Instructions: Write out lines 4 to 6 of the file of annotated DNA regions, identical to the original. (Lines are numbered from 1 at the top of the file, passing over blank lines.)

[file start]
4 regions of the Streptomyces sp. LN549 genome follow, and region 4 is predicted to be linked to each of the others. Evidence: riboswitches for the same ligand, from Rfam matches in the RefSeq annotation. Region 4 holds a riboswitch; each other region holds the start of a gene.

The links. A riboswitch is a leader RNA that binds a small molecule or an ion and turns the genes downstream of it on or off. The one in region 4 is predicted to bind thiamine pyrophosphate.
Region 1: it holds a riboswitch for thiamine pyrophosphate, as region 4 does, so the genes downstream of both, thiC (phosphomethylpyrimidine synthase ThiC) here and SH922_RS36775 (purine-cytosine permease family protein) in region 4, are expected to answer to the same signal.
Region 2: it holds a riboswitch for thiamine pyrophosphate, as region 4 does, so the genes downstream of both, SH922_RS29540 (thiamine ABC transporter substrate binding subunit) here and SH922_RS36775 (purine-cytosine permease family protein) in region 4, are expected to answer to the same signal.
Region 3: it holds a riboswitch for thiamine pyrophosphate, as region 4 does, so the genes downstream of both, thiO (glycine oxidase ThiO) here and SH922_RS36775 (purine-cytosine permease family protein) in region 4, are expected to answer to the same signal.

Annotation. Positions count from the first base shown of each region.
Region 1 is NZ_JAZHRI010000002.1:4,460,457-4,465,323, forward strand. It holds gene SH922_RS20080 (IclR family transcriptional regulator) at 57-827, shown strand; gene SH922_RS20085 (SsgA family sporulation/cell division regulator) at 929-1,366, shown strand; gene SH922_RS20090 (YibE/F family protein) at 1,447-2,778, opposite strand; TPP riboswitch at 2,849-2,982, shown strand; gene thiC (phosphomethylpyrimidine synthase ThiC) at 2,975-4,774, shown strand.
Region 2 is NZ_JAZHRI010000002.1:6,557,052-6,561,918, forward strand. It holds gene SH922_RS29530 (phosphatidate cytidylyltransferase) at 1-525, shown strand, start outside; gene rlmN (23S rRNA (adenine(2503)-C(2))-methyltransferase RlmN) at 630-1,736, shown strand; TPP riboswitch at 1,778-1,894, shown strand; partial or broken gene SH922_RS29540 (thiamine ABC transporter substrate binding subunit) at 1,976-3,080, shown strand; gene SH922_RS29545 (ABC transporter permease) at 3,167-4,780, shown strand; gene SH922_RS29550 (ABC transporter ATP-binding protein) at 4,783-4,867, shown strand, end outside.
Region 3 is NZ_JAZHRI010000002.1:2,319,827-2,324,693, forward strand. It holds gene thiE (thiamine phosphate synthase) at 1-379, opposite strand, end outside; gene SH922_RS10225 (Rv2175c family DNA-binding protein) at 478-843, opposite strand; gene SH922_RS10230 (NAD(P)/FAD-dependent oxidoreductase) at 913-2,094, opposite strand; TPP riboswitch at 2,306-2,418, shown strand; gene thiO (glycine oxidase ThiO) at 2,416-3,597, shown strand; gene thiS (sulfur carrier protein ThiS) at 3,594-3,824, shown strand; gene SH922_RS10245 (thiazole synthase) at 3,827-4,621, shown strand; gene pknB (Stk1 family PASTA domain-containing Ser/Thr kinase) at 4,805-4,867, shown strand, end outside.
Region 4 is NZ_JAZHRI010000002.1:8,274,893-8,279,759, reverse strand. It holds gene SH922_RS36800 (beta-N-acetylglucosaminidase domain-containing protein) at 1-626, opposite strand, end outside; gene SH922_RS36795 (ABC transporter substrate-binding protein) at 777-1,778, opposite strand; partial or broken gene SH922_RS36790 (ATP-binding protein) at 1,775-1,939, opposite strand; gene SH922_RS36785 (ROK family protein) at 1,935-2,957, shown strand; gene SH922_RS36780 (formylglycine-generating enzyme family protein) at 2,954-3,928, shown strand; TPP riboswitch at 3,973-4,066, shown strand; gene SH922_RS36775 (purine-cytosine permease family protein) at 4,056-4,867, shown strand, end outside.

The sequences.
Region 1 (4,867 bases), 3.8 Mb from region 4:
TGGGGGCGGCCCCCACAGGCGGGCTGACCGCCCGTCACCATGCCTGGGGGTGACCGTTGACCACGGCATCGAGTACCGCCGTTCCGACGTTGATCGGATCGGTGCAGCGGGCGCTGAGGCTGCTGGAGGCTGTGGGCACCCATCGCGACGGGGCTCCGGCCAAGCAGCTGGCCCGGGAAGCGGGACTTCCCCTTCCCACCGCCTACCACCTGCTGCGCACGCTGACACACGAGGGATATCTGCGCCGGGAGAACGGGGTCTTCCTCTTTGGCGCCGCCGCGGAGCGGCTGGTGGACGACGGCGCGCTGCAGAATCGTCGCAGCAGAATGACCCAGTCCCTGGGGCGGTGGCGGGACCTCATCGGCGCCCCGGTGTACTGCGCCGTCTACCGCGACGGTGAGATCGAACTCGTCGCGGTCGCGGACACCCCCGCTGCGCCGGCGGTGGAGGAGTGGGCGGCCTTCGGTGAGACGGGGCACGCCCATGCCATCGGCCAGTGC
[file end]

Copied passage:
Region 2: it holds a riboswitch for thiamine pyrophosphate, as region 4 does, so the genes downstream of both, SH922_RS29540 (thiamine ABC transporter substrate binding subunit) here and SH922_RS36775 (purine-cytosine permease family protein) in region 4, are expected to answer to the same signal.
Region 3: it holds a riboswitch for thiamine pyrophosphate, as region 4 does, so the genes downstream of both, thiO (glycine oxidase ThiO) here and SH922_RS36775 (purine-cytosine permease family protein) in region 4, are expected to answer to the same signal.

Annotation. Positions count from the first base shown of each region.